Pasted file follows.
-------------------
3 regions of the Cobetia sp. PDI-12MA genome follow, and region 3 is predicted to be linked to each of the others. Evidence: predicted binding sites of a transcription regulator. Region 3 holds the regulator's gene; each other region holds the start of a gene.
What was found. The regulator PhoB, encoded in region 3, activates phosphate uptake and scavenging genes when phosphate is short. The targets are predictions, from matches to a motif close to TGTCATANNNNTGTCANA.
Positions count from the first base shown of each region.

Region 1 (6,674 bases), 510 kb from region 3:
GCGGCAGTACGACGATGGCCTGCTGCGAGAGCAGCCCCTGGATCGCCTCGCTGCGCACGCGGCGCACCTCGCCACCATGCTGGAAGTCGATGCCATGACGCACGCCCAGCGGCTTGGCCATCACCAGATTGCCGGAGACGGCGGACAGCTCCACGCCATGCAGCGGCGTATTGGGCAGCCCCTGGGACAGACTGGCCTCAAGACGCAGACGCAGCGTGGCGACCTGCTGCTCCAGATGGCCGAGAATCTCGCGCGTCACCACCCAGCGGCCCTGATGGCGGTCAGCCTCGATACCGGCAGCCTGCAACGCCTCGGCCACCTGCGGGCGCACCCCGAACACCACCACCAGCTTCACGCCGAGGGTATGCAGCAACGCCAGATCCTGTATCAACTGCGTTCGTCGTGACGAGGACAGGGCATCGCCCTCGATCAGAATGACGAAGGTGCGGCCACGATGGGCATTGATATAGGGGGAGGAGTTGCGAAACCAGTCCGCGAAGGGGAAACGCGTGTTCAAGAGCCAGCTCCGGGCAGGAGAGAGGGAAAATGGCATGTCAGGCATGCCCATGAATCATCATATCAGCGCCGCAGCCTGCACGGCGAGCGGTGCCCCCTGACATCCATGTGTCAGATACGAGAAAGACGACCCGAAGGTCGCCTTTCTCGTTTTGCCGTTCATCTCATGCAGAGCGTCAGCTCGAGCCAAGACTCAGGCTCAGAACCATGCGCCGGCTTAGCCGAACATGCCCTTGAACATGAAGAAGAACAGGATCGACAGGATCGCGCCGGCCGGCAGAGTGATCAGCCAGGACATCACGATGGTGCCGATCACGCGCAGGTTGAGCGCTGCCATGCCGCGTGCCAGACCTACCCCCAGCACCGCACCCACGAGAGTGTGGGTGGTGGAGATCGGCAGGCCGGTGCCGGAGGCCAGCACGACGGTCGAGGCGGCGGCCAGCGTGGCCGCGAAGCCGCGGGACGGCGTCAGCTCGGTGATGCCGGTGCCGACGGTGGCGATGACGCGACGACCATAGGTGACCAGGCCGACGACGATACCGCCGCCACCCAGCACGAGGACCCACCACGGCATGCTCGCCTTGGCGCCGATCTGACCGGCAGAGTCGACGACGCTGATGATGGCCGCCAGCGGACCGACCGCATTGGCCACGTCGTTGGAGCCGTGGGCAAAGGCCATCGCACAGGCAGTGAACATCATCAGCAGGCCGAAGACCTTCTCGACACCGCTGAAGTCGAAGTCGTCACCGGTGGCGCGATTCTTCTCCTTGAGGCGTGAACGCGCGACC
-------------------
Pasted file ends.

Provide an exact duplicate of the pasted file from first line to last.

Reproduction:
3 regions of the Cobetia sp. PDI-12MA genome follow, and region 3 is predicted to be linked to each of the others. Evidence: predicted binding sites of a transcription regulator. Region 3 holds the regulator's gene; each other region holds the start of a gene.
What was found. The regulator PhoB, encoded in region 3, activates phosphate uptake and scavenging genes when phosphate is short. The targets are predictions, from matches to a motif close to TGTCATANNNNTGTCANA.
Positions count from the first base shown of each region.

Region 1 (6,674 bases), 510 kb from region 3:
GCGGCAGTACGACGATGGCCTGCTGCGAGAGCAGCCCCTGGATCGCCTCGCTGCGCACGCGGCGCACCTCGCCACCATGCTGGAAGTCGATGCCATGACGCACGCCCAGCGGCTTGGCCATCACCAGATTGCCGGAGACGGCGGACAGCTCCACGCCATGCAGCGGCGTATTGGGCAGCCCCTGGGACAGACTGGCCTCAAGACGCAGACGCAGCGTGGCGACCTGCTGCTCCAGATGGCCGAGAATCTCGCGCGTCACCACCCAGCGGCCCTGATGGCGGTCAGCCTCGATACCGGCAGCCTGCAACGCCTCGGCCACCTGCGGGCGCACCCCGAACACCACCACCAGCTTCACGCCGAGGGTATGCAGCAACGCCAGATCCTGTATCAACTGCGTTCGTCGTGACGAGGACAGGGCATCGCCCTCGATCAGAATGACGAAGGTGCGGCCACGATGGGCATTGATATAGGGGGAGGAGTTGCGAAACCAGTCCGCGAAGGGGAAACGCGTGTTCAAGAGCCAGCTCCGGGCAGGAGAGAGGGAAAATGGCATGTCAGGCATGCCCATGAATCATCATATCAGCGCCGCAGCCTGCACGGCGAGCGGTGCCCCCTGACATCCATGTGTCAGATACGAGAAAGACGACCCGAAGGTCGCCTTTCTCGTTTTGCCGTTCATCTCATGCAGAGCGTCAGCTCGAGCCAAGACTCAGGCTCAGAACCATGCGCCGGCTTAGCCGAACATGCCCTTGAACATGAAGAAGAACAGGATCGACAGGATCGCGCCGGCCGGCAGAGTGATCAGCCAGGACATCACGATGGTGCCGATCACGCGCAGGTTGAGCGCTGCCATGCCGCGTGCCAGACCTACCCCCAGCACCGCACCCACGAGAGTGTGGGTGGTGGAGATCGGCAGGCCGGTGCCGGAGGCCAGCACGACGGTCGAGGCGGCGGCCAGCGTGGCCGCGAAGCCGCGGGACGGCGTCAGCTCGGTGATGCCGGTGCCGACGGTGGCGATGACGCGACGACCATAGGTGACCAGGCCGACGACGATACCGCCGCCACCCAGCACGAGGACCCACCACGGCATGCTCGCCTTGGCGCCGATCTGACCGGCAGAGTCGACGACGCTGATGATGGCCGCCAGCGGACCGACCGCATTGGCCACGTCGTTGGAGCCGTGGGCAAAGGCCATCGCACAGGCAGTGAACATCATCAGCAGGCCGAAGACCTTCTCGACACCGCTGAAGTCGAAGTCGTCACCGGTGGCGCGATTCTTCTCCTTGAGGCGTGAACGCGCGACC